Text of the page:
Government Repression of Southern Bhutanese

The Citizenship Act of 1958 granted the Nepali speaking people (also called the Lhotshampas which means people living in the south) the full citizens of the country. As the nationwide programmes of development and modernisation commenced in 1961, the Lhotshampas, with the development of education, social services and the economy,during the 1960s and 1970s, rose to occupy influential positions in the bureaucracy. During the 1980s, the Lhotshampas came to be seen as a threat to the political order and Drukpa culture. The Durkpas of the northwest or the ruling elite began to see themselves as an endangered species that would one day be swamped by the Lhotsampas of the south or the Sharchops of the east.

In 1985 the government began its defense of Drukpa culture and traditions. A new citizenship act was passed that applied new criteria of citizenship, and made them retrospective, declaring all previous legislations null and void. The new citizenship Act of 1985, One Nation One People policy, Driglam Namza, Compulsory Labour, and No Objection Certificate were the vivid government repressions against the Nepali speaking Lhotshampas that resulted the democracy movement of 1990.

One Nation One People Policy

In the name of national integration, government's drive for "One Nation One People'' policy made all the southern Bhutanese liable to a fine or imprisonment if they ventured out in anything other than western traditional costume, and Nepali language was removed from the school curriculum. Many southern Bhutanese were fined and imprisoned for not complying with this order. The wearing of 'gho' and 'kira' , traditional Drukpa male and female garments was unsuited to the heat of southern Bhutan.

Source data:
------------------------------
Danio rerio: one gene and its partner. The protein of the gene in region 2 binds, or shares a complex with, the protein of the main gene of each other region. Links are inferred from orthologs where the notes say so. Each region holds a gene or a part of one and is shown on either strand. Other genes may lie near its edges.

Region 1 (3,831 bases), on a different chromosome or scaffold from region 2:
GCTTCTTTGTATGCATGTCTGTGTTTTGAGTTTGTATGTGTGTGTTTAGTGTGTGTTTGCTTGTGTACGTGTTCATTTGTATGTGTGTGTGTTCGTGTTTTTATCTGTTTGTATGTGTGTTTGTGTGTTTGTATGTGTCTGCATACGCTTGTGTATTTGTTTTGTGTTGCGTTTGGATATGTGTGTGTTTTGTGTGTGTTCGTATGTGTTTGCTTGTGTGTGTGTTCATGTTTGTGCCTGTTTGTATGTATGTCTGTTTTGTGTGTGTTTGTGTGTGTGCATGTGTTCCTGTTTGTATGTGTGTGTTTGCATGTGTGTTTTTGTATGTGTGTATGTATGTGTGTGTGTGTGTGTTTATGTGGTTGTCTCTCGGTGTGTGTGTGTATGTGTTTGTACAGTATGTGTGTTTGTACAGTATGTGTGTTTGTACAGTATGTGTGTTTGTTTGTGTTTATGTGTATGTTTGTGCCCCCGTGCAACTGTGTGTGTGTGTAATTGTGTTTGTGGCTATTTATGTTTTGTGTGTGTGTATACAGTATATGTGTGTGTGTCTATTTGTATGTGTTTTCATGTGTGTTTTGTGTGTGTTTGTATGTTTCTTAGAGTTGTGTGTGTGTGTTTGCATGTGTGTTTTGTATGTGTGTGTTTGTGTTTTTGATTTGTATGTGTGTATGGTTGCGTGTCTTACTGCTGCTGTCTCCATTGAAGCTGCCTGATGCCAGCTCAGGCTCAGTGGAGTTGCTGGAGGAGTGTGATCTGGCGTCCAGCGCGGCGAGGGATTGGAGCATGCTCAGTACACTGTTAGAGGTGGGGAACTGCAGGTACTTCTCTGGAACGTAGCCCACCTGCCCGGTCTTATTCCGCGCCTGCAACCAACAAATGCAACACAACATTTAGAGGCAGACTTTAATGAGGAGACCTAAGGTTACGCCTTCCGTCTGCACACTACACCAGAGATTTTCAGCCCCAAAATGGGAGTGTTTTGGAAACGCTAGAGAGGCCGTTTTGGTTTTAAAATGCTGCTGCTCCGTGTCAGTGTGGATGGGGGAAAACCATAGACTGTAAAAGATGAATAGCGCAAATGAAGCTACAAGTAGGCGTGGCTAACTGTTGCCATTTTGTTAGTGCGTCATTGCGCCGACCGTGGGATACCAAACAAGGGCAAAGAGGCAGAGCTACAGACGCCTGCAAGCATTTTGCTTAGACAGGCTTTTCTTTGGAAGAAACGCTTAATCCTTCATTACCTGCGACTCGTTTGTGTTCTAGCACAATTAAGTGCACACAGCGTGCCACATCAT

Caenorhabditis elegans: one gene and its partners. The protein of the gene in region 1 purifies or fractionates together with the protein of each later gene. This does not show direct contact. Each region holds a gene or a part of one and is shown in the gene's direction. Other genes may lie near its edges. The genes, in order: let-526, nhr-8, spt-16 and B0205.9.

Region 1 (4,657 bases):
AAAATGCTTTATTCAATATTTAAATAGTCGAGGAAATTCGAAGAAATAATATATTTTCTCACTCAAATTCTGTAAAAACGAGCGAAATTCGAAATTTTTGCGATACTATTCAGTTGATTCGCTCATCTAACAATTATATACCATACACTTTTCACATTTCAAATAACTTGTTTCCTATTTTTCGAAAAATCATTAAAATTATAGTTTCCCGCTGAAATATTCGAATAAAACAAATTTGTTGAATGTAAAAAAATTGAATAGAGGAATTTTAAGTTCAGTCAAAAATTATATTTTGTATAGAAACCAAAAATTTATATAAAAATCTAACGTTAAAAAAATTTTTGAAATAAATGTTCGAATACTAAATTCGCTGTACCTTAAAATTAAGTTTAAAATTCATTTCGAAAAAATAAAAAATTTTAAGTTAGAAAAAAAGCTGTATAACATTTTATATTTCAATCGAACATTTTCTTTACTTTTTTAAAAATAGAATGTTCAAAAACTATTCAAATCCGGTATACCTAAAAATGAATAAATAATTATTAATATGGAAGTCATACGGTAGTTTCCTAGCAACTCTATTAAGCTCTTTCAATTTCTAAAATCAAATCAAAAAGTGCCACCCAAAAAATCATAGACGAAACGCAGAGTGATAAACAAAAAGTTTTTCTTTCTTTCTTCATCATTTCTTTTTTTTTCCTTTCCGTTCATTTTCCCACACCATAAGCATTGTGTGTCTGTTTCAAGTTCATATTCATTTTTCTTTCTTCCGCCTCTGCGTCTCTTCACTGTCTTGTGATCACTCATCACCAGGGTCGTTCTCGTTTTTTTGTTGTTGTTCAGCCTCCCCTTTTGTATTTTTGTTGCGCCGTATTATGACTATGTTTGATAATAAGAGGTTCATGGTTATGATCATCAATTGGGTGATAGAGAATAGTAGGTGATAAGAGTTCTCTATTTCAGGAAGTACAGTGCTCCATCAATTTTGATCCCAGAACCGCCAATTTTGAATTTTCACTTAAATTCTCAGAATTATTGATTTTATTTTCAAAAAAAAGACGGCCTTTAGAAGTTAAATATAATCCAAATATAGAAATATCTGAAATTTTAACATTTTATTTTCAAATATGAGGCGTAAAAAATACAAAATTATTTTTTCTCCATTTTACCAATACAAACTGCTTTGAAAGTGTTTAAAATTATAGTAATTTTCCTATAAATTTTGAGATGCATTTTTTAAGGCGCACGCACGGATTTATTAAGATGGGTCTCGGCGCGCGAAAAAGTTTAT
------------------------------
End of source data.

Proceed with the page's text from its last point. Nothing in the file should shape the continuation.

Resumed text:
Driglam Namza, an ancient code of social etiquette of the western Bhutanese which dictates how to eat, how to sit, how to talk, how to dress or how to bow before the authority, and what hair style to adopt, was made mandatory to all the Bhutanese despite their cultural diversity.

May it be Driglam Namza or One Nation One People policy, but they clearly had the political objectives behind and were initiated politically with a view to binding the growing class of educated lot with complete obedience to the crown and the ruling elite. However it was difficult to the Bhutanese nationals of other ethnicity to surrender their own traditional customs whatsoever.

No Objection Certificate (NOC) and the closing of schools in Southern Bhutan

After the democracy movement of 1990, No Objection Certificate or a police clearance was made mandatory to all the southern Bhutanese in order to work, obtain license or attend school allegedly for having their implication in the movement. NOC was denied to the southern Bhutanese and all the schools in southern Bhutan were closed down which deprived about 30,000 southern Bhutanese school children of their right to education. Seeking admission in schools in other districts was impossible owing to the so-called NOC.

Other repression included strict marriage laws that imposed heavy burdens on anyone marrying a foreigner. A policy to create 'Green Belt' along the southern border threatened the eviction of thousands of southern Bhutanese; a one month free labour was demanded from each household, the noncompliance of which was a heavy fine.